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Plasma cell disorders: Pathology review
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At the family medicine department, a 70 year old male named Ian came in with progressive fatigue and chronic back pain. His lab tests show anemia with an MCV of 90. as well as increased calcium, blood urea nitrogen and creatinine levels. Peripheral blood smear showed the following. Next to Ian, there’s a 65 year old female named Amanda that complains of progressive fatigue, recurrent nosebleeds and blurred vision. Clinical examination reveals palpable liver and spleen. Her lab tests show anemia with normal MCV, reticulocyte count index over 2%, increased LDH, and a positive Coombs test.
Although their symptoms are very different, both Ian and Amanda have a plasma cell disorder. Plasma cell disorders are a group of hematological malignancies that are characterized by unregulated proliferation of plasma cells in the bone marrow. They include multiple myeloma, monoclonal gammopathy of unknown significance or MGUS(em-gus), and Waldenström’s macroglobulinemia. Each of them produce a monoclonal or M-protein, which is a unique protein of a single type, like a protein “clone”. Because plasma cells normally make immunoglobulins, it’s not surprising that the M-proteins produced are also immunoglobulins
Alright, now let’s take a closer look at these different plasma cell disorders, starting with multiple myeloma, which is the most common primary bone tumor in people older than 40 to 50 years of age. In multiple myeloma, the most common M-protein produced is IgG, followed by IgA, and these immunoglobulins have both a heavy and light chain. More rarely, the myeloma cells can only make the kappa or lambda light chain of the immunoglobulin, and in that situation, the resulting protein is called the Bence-Jones protein.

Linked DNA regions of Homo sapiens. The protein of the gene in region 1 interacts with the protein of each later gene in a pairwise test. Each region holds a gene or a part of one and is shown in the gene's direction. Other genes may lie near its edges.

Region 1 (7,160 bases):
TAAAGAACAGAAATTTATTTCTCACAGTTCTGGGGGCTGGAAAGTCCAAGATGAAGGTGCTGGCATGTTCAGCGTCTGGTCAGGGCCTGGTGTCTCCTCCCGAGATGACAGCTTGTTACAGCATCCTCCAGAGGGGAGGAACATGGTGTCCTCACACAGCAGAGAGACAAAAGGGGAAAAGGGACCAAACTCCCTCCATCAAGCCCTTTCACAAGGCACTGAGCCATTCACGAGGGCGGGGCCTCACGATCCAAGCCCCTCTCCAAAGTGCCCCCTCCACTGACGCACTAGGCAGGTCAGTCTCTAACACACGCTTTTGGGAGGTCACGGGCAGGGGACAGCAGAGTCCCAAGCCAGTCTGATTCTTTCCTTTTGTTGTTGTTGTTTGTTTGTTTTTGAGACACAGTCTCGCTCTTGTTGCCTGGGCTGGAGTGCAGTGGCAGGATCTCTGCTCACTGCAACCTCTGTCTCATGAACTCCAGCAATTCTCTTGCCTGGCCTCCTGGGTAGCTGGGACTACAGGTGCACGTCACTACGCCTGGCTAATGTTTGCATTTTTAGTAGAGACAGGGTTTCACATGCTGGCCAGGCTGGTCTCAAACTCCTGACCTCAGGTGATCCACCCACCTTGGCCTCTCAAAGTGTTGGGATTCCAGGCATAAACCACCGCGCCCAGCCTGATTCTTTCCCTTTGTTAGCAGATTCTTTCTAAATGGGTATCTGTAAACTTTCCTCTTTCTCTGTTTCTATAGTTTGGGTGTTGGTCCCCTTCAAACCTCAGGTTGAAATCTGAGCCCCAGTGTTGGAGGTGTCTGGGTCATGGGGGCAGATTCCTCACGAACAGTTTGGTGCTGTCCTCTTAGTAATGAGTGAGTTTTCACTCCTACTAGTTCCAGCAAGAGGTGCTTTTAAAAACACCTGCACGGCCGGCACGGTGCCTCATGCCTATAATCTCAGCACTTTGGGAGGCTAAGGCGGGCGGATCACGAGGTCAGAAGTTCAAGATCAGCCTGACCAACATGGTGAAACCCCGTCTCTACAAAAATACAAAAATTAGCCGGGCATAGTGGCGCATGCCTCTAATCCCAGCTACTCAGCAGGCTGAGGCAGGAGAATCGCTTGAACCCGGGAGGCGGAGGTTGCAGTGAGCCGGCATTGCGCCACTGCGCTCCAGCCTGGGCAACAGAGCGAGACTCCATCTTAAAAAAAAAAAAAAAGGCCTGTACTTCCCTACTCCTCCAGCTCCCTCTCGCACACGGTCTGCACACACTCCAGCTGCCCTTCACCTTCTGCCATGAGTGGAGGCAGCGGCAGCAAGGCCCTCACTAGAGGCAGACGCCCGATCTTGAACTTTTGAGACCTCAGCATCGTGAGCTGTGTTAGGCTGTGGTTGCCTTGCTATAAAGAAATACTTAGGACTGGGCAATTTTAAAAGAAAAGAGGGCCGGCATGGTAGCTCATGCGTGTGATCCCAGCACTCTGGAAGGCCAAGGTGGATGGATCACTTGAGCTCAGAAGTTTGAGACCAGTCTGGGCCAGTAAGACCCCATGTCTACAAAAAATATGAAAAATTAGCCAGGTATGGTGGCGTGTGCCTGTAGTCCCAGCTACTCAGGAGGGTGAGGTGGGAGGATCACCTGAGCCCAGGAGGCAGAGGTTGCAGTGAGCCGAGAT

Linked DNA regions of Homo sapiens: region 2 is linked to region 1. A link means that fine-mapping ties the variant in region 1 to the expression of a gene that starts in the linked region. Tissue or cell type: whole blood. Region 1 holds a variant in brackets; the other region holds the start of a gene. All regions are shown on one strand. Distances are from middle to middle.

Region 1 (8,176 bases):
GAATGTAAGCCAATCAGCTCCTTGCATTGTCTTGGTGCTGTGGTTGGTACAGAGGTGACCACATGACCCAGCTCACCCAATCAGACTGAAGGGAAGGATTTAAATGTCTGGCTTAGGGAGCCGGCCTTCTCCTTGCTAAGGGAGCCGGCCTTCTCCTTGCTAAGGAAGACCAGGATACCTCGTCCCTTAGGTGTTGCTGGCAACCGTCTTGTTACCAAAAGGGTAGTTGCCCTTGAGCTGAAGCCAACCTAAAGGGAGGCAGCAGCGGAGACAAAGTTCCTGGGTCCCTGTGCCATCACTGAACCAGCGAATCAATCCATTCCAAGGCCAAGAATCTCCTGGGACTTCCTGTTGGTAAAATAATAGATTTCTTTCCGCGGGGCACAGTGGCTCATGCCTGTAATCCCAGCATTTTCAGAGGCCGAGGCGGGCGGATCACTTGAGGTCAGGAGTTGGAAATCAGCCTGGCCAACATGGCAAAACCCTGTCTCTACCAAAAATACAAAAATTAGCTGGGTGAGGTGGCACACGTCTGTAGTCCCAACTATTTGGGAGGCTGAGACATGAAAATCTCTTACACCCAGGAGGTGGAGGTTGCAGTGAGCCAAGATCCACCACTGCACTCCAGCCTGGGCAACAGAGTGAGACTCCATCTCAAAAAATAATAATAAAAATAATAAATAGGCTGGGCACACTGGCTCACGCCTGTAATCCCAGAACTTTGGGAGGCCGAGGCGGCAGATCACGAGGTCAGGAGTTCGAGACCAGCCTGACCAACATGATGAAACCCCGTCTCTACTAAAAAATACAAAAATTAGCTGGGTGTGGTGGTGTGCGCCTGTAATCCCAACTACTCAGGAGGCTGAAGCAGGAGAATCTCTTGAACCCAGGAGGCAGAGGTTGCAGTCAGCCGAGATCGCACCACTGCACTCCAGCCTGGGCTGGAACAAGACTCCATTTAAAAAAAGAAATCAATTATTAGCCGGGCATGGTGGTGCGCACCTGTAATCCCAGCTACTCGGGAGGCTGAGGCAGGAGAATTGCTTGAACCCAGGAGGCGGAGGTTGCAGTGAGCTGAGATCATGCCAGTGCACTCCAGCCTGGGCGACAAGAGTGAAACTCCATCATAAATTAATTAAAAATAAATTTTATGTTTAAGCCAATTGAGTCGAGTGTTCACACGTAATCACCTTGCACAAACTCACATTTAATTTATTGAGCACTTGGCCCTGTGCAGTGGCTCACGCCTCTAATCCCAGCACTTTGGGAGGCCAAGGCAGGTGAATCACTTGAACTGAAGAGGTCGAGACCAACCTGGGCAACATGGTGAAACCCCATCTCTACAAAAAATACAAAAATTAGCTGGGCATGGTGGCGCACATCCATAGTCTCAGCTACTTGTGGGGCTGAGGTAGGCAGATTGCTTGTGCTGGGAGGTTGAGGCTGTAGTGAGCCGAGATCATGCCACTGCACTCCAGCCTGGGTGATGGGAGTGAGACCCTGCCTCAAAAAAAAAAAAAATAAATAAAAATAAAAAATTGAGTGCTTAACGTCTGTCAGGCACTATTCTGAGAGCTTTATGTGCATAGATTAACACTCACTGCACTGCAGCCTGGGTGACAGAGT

A high yield concept is the clinical presentation of multiple myeloma, which can be summarized with the mnemonic CRAB (like the animal), “C” is for hypercalcemia, which results from increased osteoclast activity due to the release of osteoclast activating factor from the malignant plasma cells, which resorbs the bone and releases free calcium into the circulation. Remember that your exam might not just give you the lab finding, but instead give you some symptoms of hypercalcemia, such as abdominal pain, psychiatric changes, constipation or fatigue. Okay, “R” is for renal disease, which can be caused by multiple mechanisms. First, the light chains can deposit in and obstruct the renal tubules, and this is called light chain cast nephropathy, or myeloma kidney. Renal disease can also be due to type two renal tubular acidosis, or even hypercalcemia which may cause the formation of calcium phosphate kidney stones. Now, multiple myeloma can also lead to a specific type of amyloidosis called primary amyloidosis. Here, the immunoglobulin light chains leave the circulation and abnormally aggregate in various tissues, resulting in various clinical manifestations These include restrictive cardiomyopathy, a large tongue, also called macroglossia, and nephrotic syndrome to name a few. So on the exam, beware of primary amyloidosis being a presenting feature of multiple myeloma. “A” is for anemia, which causes fatigue and shortness of breath. The anemia occurs because the malignant cells infiltrate the bone marrow, and disrupt the normal production of red blood cells. Finally, “B” is for bone pain, which is due to increased osteoclast activity causing pathologic fractures and lytic bone lesions. So, in the exams, look for an elderly individual with symptoms of anemia and chronic back pain. Other manifestations include spinal cord compression if the tumor infiltrates from the vertebrae, and frequent infections, because although the tumor is making lots of immunoglobulins, they are not functional immunoglobulins and so they are not useful in fighting infections.
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